Tribunal declares orders by custom hierarchy in “breach of natural justice, law”

KARACHI: The Customs Appellate Tribunal, bench I comprising Muhammad Nadeem Qureshi, Member Judicial (I) and Muhammad Yahya, Member Technical (I) deciding an appeal filed by Asif Textile Trading held that “orders passed during hierarchy of customs were based on adequate breach of natural justice and law”.

The tribunal also held that impugned orders suffered from “grave legal infirmities” and thus are illegal and ab-initio. Being the custodian of law, the courts are required to maintain the norms of justice and equity, litigants are to be respected not because of Courts’ power to legalize injustice on technical ground, the tribunal observed.

The bench earlier heard Nadeem Ahmed Mirza advocate representing the appellant. The counsel maintained that the appellant is an importer of Polyester filaments and imported 72 consignments during the period 19-12-2013 to 03-01-2014. The clearing process was completed with appellant claiming payment of sales tax and income tax at reduced rates. The appellant claimed to be duly registered with Inland Revenue and showed his status to be of an “Active Tax payer”. However the Directorate General of Intelligence and Investigations FBR blocked the ‘User ID’ and registration was also suspended. A contravention report was prepared alleging that the appellant despite being non-active and suspended imported the consignments worth rupees 268456,049 and manage to obtain clearance depriving the exchequer of rupees 62,577,105 in respect of sales tax, advance sales tax and withholding tax. A show cause was issued to the appellant.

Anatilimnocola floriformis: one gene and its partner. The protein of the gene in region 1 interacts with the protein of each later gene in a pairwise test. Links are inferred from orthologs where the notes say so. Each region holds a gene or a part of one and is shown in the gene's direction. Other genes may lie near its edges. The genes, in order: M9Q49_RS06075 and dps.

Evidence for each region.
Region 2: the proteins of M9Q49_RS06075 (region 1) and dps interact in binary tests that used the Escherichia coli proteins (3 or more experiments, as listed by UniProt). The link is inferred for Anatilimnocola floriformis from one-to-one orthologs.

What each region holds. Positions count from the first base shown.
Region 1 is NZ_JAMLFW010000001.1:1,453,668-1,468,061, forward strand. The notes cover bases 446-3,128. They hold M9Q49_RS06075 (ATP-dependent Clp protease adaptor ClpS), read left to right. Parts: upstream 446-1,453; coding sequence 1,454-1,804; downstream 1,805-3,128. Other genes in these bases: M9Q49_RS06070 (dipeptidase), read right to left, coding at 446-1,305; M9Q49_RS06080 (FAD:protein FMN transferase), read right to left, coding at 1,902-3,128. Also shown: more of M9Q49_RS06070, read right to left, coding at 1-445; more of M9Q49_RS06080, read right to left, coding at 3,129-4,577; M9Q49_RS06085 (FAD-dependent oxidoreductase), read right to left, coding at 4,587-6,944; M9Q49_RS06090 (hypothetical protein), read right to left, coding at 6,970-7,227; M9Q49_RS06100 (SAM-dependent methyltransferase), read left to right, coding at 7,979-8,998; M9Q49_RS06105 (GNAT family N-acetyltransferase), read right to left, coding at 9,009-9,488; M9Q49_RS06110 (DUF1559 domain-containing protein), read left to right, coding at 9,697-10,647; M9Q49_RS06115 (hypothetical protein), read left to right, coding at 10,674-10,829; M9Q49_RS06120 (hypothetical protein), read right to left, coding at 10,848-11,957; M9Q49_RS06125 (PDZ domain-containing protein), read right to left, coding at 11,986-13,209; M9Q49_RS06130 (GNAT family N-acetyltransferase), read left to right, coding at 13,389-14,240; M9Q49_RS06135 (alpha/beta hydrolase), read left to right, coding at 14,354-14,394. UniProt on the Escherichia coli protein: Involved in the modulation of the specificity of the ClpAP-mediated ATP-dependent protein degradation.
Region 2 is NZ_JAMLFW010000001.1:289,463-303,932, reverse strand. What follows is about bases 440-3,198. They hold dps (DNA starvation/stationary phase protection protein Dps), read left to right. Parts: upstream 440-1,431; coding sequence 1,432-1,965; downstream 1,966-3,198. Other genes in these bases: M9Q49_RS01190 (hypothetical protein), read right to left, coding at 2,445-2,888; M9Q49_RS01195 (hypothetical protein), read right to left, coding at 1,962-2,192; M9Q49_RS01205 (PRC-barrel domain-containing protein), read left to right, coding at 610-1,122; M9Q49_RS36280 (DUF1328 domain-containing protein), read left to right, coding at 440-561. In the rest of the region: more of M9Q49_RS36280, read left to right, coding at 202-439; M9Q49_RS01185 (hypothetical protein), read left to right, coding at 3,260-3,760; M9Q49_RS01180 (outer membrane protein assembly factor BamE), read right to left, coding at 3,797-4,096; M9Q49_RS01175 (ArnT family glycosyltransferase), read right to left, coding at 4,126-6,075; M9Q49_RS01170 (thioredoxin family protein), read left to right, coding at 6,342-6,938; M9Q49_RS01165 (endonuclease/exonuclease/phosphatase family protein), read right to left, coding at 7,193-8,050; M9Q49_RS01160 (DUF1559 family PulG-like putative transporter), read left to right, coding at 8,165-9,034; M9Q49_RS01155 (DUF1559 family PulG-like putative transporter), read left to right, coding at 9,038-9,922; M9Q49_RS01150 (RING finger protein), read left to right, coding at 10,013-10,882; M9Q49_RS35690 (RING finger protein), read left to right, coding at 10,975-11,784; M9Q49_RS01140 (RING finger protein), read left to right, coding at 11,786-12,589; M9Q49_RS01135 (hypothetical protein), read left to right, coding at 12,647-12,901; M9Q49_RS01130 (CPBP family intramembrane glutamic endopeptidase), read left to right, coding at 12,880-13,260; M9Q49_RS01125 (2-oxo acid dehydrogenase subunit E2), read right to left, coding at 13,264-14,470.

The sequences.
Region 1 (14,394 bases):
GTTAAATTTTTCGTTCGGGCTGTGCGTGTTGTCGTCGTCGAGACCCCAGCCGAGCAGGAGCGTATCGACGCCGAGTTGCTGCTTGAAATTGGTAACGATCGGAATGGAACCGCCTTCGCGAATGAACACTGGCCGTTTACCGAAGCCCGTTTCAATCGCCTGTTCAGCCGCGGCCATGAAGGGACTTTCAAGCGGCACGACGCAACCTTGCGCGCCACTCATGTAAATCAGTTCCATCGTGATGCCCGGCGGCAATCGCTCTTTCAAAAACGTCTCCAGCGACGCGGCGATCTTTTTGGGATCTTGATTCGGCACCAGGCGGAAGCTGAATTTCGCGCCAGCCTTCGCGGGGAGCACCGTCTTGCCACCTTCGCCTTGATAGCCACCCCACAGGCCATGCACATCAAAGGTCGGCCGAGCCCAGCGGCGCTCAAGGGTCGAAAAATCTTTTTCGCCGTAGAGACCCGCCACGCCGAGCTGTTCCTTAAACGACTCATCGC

The appellant filed an appeal before the tribunal, which framed a number of issues for determination that included issue of jurisdiction, status of the importer appellant at the time of filing of Goods Declaration and whether the customs officers can assume role of a collector or sales or income tax.

The bench finds all answers in negative and found from record that custom officials in excess of jurisdiction issued show cause notice and proceeded against the appellant. The tribunal allowed the appeal with stern observation but without imposing any cost upon custom officers.

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